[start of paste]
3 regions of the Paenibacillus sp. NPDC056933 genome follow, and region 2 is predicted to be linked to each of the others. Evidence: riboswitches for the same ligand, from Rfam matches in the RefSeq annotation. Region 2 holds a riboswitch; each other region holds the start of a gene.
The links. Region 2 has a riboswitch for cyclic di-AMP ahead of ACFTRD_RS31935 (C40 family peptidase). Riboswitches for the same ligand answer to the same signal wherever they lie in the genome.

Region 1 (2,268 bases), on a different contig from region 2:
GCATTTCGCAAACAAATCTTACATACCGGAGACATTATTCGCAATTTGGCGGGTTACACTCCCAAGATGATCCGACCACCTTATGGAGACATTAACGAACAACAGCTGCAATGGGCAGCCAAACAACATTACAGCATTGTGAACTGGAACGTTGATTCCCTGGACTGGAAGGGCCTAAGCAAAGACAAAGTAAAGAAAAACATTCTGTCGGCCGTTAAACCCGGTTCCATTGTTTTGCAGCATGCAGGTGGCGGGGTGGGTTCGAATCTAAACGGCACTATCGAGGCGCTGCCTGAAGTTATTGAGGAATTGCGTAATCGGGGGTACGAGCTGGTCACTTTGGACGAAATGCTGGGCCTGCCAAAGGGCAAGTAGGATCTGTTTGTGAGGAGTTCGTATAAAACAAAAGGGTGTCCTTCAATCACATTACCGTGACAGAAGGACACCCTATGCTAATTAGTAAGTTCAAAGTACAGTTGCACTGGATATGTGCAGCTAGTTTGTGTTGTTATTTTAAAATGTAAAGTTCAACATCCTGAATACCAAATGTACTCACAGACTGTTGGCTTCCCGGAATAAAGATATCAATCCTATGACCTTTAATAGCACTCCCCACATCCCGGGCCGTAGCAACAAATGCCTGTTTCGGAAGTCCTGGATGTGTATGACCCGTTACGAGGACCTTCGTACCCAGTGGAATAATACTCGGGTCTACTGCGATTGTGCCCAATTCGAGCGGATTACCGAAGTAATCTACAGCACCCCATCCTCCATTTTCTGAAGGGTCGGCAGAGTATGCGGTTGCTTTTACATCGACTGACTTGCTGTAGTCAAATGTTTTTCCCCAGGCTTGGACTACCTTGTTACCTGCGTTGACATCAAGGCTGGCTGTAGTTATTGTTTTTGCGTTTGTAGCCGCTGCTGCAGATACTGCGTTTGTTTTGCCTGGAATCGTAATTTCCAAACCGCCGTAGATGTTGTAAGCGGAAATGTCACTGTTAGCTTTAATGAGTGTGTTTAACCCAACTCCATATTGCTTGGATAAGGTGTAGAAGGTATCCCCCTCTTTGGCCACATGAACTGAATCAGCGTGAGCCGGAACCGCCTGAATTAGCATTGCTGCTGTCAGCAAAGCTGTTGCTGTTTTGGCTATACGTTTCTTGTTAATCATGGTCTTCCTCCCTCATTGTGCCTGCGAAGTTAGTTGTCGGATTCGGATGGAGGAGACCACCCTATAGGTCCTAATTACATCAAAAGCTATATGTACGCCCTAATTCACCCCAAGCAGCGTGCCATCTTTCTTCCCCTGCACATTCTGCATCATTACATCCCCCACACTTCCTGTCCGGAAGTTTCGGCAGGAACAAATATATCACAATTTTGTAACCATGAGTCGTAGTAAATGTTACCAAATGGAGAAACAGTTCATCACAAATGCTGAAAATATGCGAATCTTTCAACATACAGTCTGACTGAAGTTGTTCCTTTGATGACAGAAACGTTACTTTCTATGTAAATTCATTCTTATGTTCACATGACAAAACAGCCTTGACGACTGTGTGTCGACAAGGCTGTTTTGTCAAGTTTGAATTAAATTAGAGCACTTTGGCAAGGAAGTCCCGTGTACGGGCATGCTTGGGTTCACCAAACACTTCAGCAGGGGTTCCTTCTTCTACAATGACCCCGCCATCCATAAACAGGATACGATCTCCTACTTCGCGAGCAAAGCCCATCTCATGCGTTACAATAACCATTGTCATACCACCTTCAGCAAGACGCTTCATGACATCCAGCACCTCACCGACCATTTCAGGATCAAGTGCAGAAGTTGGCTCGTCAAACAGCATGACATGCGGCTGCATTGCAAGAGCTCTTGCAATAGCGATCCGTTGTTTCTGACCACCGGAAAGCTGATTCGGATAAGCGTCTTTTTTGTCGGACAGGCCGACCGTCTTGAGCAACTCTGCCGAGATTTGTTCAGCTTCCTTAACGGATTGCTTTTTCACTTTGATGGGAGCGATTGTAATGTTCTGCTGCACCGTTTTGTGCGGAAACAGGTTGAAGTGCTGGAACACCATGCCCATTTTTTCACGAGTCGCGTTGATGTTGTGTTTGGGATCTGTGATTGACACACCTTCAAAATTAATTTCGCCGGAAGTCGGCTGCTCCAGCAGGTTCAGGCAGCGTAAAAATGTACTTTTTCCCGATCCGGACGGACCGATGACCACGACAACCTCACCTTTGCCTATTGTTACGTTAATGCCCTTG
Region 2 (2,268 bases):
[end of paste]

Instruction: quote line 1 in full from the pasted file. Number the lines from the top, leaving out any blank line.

3 regions of the Paenibacillus sp. NPDC056933 genome follow, and region 2 is predicted to be linked to each of the others. Evidence: riboswitches for the same ligand, from Rfam matches in the RefSeq annotation. Region 2 holds a riboswitch; each other region holds the start of a gene.